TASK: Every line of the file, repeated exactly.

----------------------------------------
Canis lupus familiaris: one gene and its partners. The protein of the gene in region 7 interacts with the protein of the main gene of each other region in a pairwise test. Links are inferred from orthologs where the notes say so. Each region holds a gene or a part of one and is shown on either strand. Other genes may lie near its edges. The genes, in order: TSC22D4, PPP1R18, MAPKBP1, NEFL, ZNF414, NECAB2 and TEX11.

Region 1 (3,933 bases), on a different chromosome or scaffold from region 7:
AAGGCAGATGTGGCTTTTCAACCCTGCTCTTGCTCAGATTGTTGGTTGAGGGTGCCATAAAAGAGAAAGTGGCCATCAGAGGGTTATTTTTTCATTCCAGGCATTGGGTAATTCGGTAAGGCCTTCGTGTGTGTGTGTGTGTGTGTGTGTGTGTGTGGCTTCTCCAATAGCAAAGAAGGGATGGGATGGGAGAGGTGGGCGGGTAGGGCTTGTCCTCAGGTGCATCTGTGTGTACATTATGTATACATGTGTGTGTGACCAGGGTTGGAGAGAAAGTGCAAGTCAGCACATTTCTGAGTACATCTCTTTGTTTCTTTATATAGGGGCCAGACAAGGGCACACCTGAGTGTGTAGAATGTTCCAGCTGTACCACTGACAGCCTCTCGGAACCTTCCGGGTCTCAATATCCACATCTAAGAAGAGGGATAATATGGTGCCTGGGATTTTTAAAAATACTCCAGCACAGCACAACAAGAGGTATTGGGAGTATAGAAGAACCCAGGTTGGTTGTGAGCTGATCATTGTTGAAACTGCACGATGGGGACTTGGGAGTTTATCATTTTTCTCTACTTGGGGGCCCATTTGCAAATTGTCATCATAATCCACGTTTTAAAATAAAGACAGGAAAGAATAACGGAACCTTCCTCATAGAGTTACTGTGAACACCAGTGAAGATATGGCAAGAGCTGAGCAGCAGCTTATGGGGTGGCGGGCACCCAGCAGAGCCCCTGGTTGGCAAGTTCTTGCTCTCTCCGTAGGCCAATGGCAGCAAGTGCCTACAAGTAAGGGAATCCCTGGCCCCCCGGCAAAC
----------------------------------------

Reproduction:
Canis lupus familiaris: one gene and its partners. The protein of the gene in region 7 interacts with the protein of the main gene of each other region in a pairwise test. Links are inferred from orthologs where the notes say so. Each region holds a gene or a part of one and is shown on either strand. Other genes may lie near its edges. The genes, in order: TSC22D4, PPP1R18, MAPKBP1, NEFL, ZNF414, NECAB2 and TEX11.

Region 1 (3,933 bases), on a different chromosome or scaffold from region 7:
AAGGCAGATGTGGCTTTTCAACCCTGCTCTTGCTCAGATTGTTGGTTGAGGGTGCCATAAAAGAGAAAGTGGCCATCAGAGGGTTATTTTTTCATTCCAGGCATTGGGTAATTCGGTAAGGCCTTCGTGTGTGTGTGTGTGTGTGTGTGTGTGTGTGGCTTCTCCAATAGCAAAGAAGGGATGGGATGGGAGAGGTGGGCGGGTAGGGCTTGTCCTCAGGTGCATCTGTGTGTACATTATGTATACATGTGTGTGTGACCAGGGTTGGAGAGAAAGTGCAAGTCAGCACATTTCTGAGTACATCTCTTTGTTTCTTTATATAGGGGCCAGACAAGGGCACACCTGAGTGTGTAGAATGTTCCAGCTGTACCACTGACAGCCTCTCGGAACCTTCCGGGTCTCAATATCCACATCTAAGAAGAGGGATAATATGGTGCCTGGGATTTTTAAAAATACTCCAGCACAGCACAACAAGAGGTATTGGGAGTATAGAAGAACCCAGGTTGGTTGTGAGCTGATCATTGTTGAAACTGCACGATGGGGACTTGGGAGTTTATCATTTTTCTCTACTTGGGGGCCCATTTGCAAATTGTCATCATAATCCACGTTTTAAAATAAAGACAGGAAAGAATAACGGAACCTTCCTCATAGAGTTACTGTGAACACCAGTGAAGATATGGCAAGAGCTGAGCAGCAGCTTATGGGGTGGCGGGCACCCAGCAGAGCCCCTGGTTGGCAAGTTCTTGCTCTCTCCGTAGGCCAATGGCAGCAAGTGCCTACAAGTAAGGGAATCCCTGGCCCCCCGGCAAAC